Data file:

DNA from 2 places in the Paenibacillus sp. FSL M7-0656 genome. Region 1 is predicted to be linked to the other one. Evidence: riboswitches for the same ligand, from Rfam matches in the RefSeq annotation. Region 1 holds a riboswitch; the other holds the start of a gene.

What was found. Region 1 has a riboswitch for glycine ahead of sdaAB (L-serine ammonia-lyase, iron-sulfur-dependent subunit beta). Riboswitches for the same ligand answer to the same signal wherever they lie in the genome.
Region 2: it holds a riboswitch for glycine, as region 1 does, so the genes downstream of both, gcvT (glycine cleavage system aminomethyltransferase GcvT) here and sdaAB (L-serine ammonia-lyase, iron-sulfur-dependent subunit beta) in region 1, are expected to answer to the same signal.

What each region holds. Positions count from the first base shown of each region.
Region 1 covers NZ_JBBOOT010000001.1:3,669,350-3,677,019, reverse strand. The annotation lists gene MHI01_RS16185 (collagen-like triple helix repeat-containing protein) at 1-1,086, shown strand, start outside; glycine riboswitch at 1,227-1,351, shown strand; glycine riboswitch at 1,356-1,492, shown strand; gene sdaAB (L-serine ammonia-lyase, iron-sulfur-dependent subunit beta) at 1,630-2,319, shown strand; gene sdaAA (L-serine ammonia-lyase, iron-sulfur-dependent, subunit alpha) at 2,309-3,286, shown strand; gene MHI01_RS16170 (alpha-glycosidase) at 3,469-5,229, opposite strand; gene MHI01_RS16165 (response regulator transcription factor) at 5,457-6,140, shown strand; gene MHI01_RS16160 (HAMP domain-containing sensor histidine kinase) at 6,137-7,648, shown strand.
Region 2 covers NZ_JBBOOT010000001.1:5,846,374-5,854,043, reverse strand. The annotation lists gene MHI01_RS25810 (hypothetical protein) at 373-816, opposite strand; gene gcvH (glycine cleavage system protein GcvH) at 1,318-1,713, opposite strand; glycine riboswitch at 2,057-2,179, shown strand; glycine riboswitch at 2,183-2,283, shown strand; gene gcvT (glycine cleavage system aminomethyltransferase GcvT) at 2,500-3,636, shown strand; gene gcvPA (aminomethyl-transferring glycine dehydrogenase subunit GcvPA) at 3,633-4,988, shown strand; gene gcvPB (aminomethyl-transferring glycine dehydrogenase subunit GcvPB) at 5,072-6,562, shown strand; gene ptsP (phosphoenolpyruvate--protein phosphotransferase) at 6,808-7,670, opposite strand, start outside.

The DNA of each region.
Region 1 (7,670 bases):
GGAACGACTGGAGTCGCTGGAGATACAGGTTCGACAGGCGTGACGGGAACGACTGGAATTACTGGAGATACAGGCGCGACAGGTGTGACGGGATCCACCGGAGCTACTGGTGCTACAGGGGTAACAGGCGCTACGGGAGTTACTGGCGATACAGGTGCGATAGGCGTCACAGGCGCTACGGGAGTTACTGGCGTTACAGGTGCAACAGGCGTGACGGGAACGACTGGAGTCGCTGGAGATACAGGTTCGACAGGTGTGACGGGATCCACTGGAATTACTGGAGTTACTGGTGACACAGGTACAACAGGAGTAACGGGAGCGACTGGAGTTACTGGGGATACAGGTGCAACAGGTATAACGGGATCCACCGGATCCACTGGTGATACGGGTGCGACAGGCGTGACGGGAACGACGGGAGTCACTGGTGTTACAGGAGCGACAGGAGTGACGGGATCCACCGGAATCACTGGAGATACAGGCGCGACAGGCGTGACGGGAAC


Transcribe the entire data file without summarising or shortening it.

DNA from 2 places in the Paenibacillus sp. FSL M7-0656 genome. Region 1 is predicted to be linked to the other one. Evidence: riboswitches for the same ligand, from Rfam matches in the RefSeq annotation. Region 1 holds a riboswitch; the other holds the start of a gene.

What was found. Region 1 has a riboswitch for glycine ahead of sdaAB (L-serine ammonia-lyase, iron-sulfur-dependent subunit beta). Riboswitches for the same ligand answer to the same signal wherever they lie in the genome.
Region 2: it holds a riboswitch for glycine, as region 1 does, so the genes downstream of both, gcvT (glycine cleavage system aminomethyltransferase GcvT) here and sdaAB (L-serine ammonia-lyase, iron-sulfur-dependent subunit beta) in region 1, are expected to answer to the same signal.

What each region holds. Positions count from the first base shown of each region.
Region 1 covers NZ_JBBOOT010000001.1:3,669,350-3,677,019, reverse strand. The annotation lists gene MHI01_RS16185 (collagen-like triple helix repeat-containing protein) at 1-1,086, shown strand, start outside; glycine riboswitch at 1,227-1,351, shown strand; glycine riboswitch at 1,356-1,492, shown strand; gene sdaAB (L-serine ammonia-lyase, iron-sulfur-dependent subunit beta) at 1,630-2,319, shown strand; gene sdaAA (L-serine ammonia-lyase, iron-sulfur-dependent, subunit alpha) at 2,309-3,286, shown strand; gene MHI01_RS16170 (alpha-glycosidase) at 3,469-5,229, opposite strand; gene MHI01_RS16165 (response regulator transcription factor) at 5,457-6,140, shown strand; gene MHI01_RS16160 (HAMP domain-containing sensor histidine kinase) at 6,137-7,648, shown strand.
Region 2 covers NZ_JBBOOT010000001.1:5,846,374-5,854,043, reverse strand. The annotation lists gene MHI01_RS25810 (hypothetical protein) at 373-816, opposite strand; gene gcvH (glycine cleavage system protein GcvH) at 1,318-1,713, opposite strand; glycine riboswitch at 2,057-2,179, shown strand; glycine riboswitch at 2,183-2,283, shown strand; gene gcvT (glycine cleavage system aminomethyltransferase GcvT) at 2,500-3,636, shown strand; gene gcvPA (aminomethyl-transferring glycine dehydrogenase subunit GcvPA) at 3,633-4,988, shown strand; gene gcvPB (aminomethyl-transferring glycine dehydrogenase subunit GcvPB) at 5,072-6,562, shown strand; gene ptsP (phosphoenolpyruvate--protein phosphotransferase) at 6,808-7,670, opposite strand, start outside.

The DNA of each region.
Region 1 (7,670 bases):
GGAACGACTGGAGTCGCTGGAGATACAGGTTCGACAGGCGTGACGGGAACGACTGGAATTACTGGAGATACAGGCGCGACAGGTGTGACGGGATCCACCGGAGCTACTGGTGCTACAGGGGTAACAGGCGCTACGGGAGTTACTGGCGATACAGGTGCGATAGGCGTCACAGGCGCTACGGGAGTTACTGGCGTTACAGGTGCAACAGGCGTGACGGGAACGACTGGAGTCGCTGGAGATACAGGTTCGACAGGTGTGACGGGATCCACTGGAATTACTGGAGTTACTGGTGACACAGGTACAACAGGAGTAACGGGAGCGACTGGAGTTACTGGGGATACAGGTGCAACAGGTATAACGGGATCCACCGGATCCACTGGTGATACGGGTGCGACAGGCGTGACGGGAACGACGGGAGTCACTGGTGTTACAGGAGCGACAGGAGTGACGGGATCCACCGGAATCACTGGAGATACAGGCGCGACAGGCGTGACGGGAAC